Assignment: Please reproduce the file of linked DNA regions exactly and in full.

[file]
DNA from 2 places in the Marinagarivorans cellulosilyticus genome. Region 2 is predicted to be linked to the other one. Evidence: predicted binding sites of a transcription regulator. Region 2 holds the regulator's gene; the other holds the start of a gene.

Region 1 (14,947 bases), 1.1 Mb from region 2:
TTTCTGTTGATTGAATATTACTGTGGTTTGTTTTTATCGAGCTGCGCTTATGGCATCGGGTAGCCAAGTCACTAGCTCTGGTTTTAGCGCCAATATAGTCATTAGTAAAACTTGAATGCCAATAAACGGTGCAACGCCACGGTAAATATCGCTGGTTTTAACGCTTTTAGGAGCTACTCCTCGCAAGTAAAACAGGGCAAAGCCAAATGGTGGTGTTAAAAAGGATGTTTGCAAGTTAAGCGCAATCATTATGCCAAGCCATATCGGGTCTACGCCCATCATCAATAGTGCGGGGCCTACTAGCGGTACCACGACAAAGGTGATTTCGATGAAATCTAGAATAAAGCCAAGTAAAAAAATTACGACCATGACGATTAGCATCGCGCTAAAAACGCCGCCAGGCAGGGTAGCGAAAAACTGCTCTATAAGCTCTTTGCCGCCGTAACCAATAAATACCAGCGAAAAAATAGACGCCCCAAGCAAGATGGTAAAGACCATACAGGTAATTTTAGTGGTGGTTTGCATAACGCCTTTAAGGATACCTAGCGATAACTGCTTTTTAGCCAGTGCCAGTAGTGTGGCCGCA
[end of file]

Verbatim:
DNA from 2 places in the Marinagarivorans cellulosilyticus genome. Region 2 is predicted to be linked to the other one. Evidence: predicted binding sites of a transcription regulator. Region 2 holds the regulator's gene; the other holds the start of a gene.

Region 1 (14,947 bases), 1.1 Mb from region 2:
TTTCTGTTGATTGAATATTACTGTGGTTTGTTTTTATCGAGCTGCGCTTATGGCATCGGGTAGCCAAGTCACTAGCTCTGGTTTTAGCGCCAATATAGTCATTAGTAAAACTTGAATGCCAATAAACGGTGCAACGCCACGGTAAATATCGCTGGTTTTAACGCTTTTAGGAGCTACTCCTCGCAAGTAAAACAGGGCAAAGCCAAATGGTGGTGTTAAAAAGGATGTTTGCAAGTTAAGCGCAATCATTATGCCAAGCCATATCGGGTCTACGCCCATCATCAATAGTGCGGGGCCTACTAGCGGTACCACGACAAAGGTGATTTCGATGAAATCTAGAATAAAGCCAAGTAAAAAAATTACGACCATGACGATTAGCATCGCGCTAAAAACGCCGCCAGGCAGGGTAGCGAAAAACTGCTCTATAAGCTCTTTGCCGCCGTAACCAATAAATACCAGCGAAAAAATAGACGCCCCAAGCAAGATGGTAAAGACCATACAGGTAATTTTAGTGGTGGTTTGCATAACGCCTTTAAGGATACCTAGCGATAACTGCTTTTTAGCCAGTGCCAGTAGTGTGGCCGCA